WHENEVER new governments were formed in Slovakia in the past, the culture portfolio was never among the ministerial seats hotly contested by ruling coalition parties. Instead, culture has often been a makeweight to satisfy the quota of cabinet seats to which a coalition partner was formally entitled.
Thus it was that in 2002, when the Culture Ministry fell into the hands of the New Citizen's Alliance (ANO), then-Culture Minister Rudolf Chmel explained that the other coalition parties had not been interested - hardly the best means of building trust between the ministry's political leadership and Slovakia's cultural community.
Slovakia has never had a culture minister that the cultural community was fond of, and this is probably not merely because artists and actors are exceptionally difficult to please. Some might say that artists, no friends of numbers and charts, are naturally resistant to ministerial leadership; but given the historic indifference of culture ministers to artists, the latter have clearly not been wholly to blame.
Now the cultural community is calling for the head of Culture Minister František Tóth, with many saying he should never have been nominated to the post.
The artistic community was unhappy from the outset with the idea of a mechanical engineer serving as culture minister. Tóth's former political master, Pavol Rusko, had transferred his "universal soldier" from the Education Ministry, apparently under the impression that education and culture were two peas in a pod, or insufficiently important to warrant qualified leadership.
Well-known cultural perso-nalities now say they have had enough of Tóth's experiments as culture minister.
"In a gesture of good will, the cultural community accepted the nomination of engineer Tóth... realizing his lack of expertise, but hoping he would use his proclaimed managerial skills to lead the sector," states a recent appeal for Tóth's dismissal, which was signed by about 150 renowned names in Slovak culture.
The other parties in the ruling coalition, preoccupied with more lucrative portfolios, have reserved judgement or at least sentence on Toth's performance, just as they were silent when Rusko installed his man in the post.
The general feeling among politicians seems to be that an "incompetent" minister, as the artists have dubbed Tóth, can do less harm in culture than a similarly inept minister might cause in the Finance Ministry, for example.
The harm done by culture sector decision-makers who have neither understanding nor sympathy for art is not immediately apparent, which is precisely what makes it politically acceptable. But over the longer term, especially when the decisions taken are consistently the wrong ones, the impact is considerably more grave than, say, the loss of a foreign investment.
Tóth defends his performance with the claim that whatever else he lacks, he is a good manager, which is precisely what the culture sector needs - to be subjected to the same rules as any other line of business.
The flaw in that reasoning is that the transformation of Slovakia's economy has seriously damaged Slovakia's fragile culture. The economic salves and business methods that the government has used in the past have amply demonstrated that the less commercial forms of art, especially given the tiny size and spending power of the Slovak market, need public subsidies if they are not to become extinct. This is not a business decision - it's about what expressions of nationhood and the unique Slovak experience Slovaks want to be able to pass on to their children.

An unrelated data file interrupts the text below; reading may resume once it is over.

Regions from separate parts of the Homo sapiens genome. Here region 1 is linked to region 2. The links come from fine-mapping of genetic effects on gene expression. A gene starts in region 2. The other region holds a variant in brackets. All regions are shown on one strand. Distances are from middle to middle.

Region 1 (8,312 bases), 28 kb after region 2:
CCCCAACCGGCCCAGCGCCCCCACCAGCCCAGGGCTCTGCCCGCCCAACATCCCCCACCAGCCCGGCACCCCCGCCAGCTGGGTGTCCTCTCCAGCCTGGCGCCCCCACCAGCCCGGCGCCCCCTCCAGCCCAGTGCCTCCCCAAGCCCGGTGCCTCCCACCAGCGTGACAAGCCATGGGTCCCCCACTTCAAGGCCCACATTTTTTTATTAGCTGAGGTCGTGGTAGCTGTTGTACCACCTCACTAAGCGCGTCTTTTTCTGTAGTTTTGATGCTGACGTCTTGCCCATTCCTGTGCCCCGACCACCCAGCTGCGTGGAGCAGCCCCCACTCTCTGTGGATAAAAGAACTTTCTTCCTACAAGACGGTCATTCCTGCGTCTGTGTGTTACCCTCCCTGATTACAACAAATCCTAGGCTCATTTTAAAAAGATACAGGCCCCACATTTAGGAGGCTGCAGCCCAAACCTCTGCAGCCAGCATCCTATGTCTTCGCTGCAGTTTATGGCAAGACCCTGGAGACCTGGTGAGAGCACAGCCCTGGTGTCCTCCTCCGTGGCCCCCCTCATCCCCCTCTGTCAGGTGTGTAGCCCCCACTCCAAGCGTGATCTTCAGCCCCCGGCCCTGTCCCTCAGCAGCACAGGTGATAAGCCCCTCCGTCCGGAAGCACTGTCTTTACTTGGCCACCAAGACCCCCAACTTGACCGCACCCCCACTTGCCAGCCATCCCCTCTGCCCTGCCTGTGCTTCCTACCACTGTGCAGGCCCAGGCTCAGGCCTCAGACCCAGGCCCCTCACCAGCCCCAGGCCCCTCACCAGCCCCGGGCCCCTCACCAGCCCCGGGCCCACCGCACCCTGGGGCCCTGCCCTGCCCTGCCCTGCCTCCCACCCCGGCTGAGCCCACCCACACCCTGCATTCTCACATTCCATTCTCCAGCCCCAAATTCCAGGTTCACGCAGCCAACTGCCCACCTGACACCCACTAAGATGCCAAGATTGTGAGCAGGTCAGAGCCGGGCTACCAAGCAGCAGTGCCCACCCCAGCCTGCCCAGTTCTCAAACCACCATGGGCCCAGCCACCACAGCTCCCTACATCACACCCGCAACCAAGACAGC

The commoditization of culture is an unpleasant by-product of economic transformation, and is by far not a pain troubling only Slovakia. Many argue that the massive financing of culture is a luxury that post-communist countries cannot afford, and that the cultural community simply must come to terms with the ubiquity and supremacy of pop-culture.
And yet there's no reason a healthy balance can't be found between opening doors to the more lucrative pop-culture and investing in institutions and cultural activities that do not always fill the purse. To find this balance, those making decisions on culture must see further than a dictionary definition of the term.
Practice in running a firm does not automatically qualify anyone to manage a complex whole comprising the beliefs, art, morals, laws, and customs of an entire society.
The cultural community says that Tóth has not demonstrated a grasp of this complex whole.
Certainly, putting an intellectual or an artist in charge of the department is an equally poor solution. The tragedy of Tóth's predecessor, Rudolf Chmel, was that, like many other intellectuals who have entered politics, he failed to live up to the ideals that he had so fiercely propagated, and left with a whimper against commercialism rather than a bang in support of sustainable support.
Today what the public most remembers of Chmel's tenure as culture minister is his statement: "Ignorance of culture is colossal; society is commercial, consumer-oriented and kitschy, and it seems that this trend cannot be stopped."
Admittedly, it's not easy to find a culture minister who has both managerial skills and deep understanding of the sector. But as long as the government regards the culture portfolio as a throwaway seat, political nominees will continue to deepen the mistrust between the cultural community and the state, to the detriment of both, and especially of Slovakia's cultural heritage.